Maher Abdurahman, spokesperson for Ontario’s Ministry of the Attorney General, told The Spectator in an email that the Crown’s office “withdrew the careless driving causing bodily harm charge” but did not clarify whether time delays is the reason, and did not address the status of the charges laid against the two additional people.
He said that “in general (the Crown) is obligated to withdraw or stay the charges if there is no reasonable prospect of conviction, or it is not in the public interest to proceed.”
The Supreme Court of Canada has ruled that provincial court cases must go to trial within 18 months after charges are laid, and Superior Court cases within 30 months.
Following an investigation by the Hamilton police collision reconstruction unit (CRU), police laid the charges March 25, 2021. The careless driving causing bodily harm charge was withdrawn by the Crown on Nov. 30, 2022.
The CRU concluded that excessive speeds did not cause the collision
that led to Horne’s injuries, according to Galbraith. He said the driver (of the SUV) “disobeyed traffic direction (a red light) and drove into the path of another driver.”
He added that he doesn’t believe the driver of the truck that spun from the impact of the SUV and hit Horne could have been able to “anticipate the event.”
Horne stresses that, in addition to her case, she is concerned for all who are victimized by collisions on Hamilton’s roads and fears other charges in pedestrian-injury cases getting tossed out of court.
“I’m not the only one; over the past two and a half years how many pedestrians have been hit?”
“It sets a bad precedent,” says Adam. “Everyone is owed a timely trial, but special circumstances have to be taken into account. This isn’t just someone who ran a stop sign and no one was hurt, this has changed the rest of my wife’s life.”
Horne says she needs the case heard in court for closure, and believes the same may hold true for those charged.
“I don’t know them, or what they are going through, I don’t know their life, but I’m sure they need closure, too.”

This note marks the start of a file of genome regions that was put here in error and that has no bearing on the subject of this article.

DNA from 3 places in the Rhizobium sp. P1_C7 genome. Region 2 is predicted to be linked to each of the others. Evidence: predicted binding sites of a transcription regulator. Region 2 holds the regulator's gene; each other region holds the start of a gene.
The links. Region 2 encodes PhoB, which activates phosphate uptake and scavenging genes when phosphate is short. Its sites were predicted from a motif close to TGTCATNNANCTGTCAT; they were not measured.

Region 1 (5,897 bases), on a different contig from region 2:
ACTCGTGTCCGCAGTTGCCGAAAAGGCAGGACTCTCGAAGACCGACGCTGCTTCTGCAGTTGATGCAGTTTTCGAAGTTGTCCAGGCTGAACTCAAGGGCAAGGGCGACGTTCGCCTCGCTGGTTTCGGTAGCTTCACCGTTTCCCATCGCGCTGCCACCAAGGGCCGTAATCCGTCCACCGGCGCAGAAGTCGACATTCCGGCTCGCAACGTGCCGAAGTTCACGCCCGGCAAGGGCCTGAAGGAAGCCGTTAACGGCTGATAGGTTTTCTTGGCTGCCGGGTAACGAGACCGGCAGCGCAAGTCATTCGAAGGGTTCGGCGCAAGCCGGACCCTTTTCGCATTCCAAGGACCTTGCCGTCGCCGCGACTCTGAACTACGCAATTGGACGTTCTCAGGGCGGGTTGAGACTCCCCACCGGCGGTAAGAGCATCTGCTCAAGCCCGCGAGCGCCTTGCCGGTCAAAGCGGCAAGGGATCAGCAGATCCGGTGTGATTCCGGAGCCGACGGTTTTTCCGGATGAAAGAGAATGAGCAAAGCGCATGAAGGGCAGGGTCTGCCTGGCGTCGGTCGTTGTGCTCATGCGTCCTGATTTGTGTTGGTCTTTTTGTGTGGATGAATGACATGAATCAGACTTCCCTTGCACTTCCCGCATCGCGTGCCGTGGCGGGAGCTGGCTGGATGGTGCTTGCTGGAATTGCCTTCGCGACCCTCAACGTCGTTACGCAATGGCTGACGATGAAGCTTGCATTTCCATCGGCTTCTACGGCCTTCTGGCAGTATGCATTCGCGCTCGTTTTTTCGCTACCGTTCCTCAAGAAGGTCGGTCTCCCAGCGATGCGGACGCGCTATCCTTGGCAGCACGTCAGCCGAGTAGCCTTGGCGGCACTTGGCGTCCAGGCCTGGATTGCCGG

No longer able to cope living in a roomy home with stairs, but still yearning to afford living in the country on Adam’s sole remaining income, the family moved from Smithville to eastern Ontario last July.
Adam left his job at an oilseed refinery plant in Hamilton for a position at a CO2 recovery plant northeast of Brockville.
They bought a house surrounded by trees in a town called North Augusta, 30 minutes from where Horne’s dad lives year-round in the family cottage with a view of the water. Her mom died in 2015.
Bulldog Odin made the move, and they have a second dog and a cat.
A chicken or two might be in their future.
Bright light bothers Horne, but she does not suffer headaches. Driving typically does not make her anxious, but her heart races when she walks across a street, or parking lot, or when eight-year-old Katelyn gets off the school bus.
Damage to nerves down the entire left side of her body means her left hand is atrophied. She can’t button a shirt or do up a zipper. She’s on a waiting list for surgery that may help return some movement to the hand.
The ruptured nerves gave her a condition called Horner syndrome that causes the eye droop.
The effects of damage to her spine and pelvis will always be there.
She learned how to walk again. Katelyn says her mom walks like a penguin.
“She’s full of one-liners; she’s cutthroat,” says Horne. “She cracks jokes at my expense.”
Horne has been diagnosed with PTSD and has attended counselling. She leans on self-deprecating humour and sarcasm to cope. It often isn’t enough.
Some days, Adam finds Horne alone, crying.
She tells herself many others have it worse, and lack the support she has. She appreciates: she found the paramedic who treated her that Wednesday morning two years ago, and thanked her.
“At some point you have to move on, I can’t lie in bed all day feeling sorry for myself,” she says. “It just brings me down to think about it all. I can’t play with my daughter like a parent should be able to.”
Her strength and balance are off. “I fall a lot.”
And she picks herself up, determined to, as she puts it, “find the light” in this new life, on the long road to reconstruction.
No longer able to cope living in a roomy home with stairs, but still yearning to afford living in the country on Adam’s sole remaining income, the family moved from Smithville to eastern Ontario last July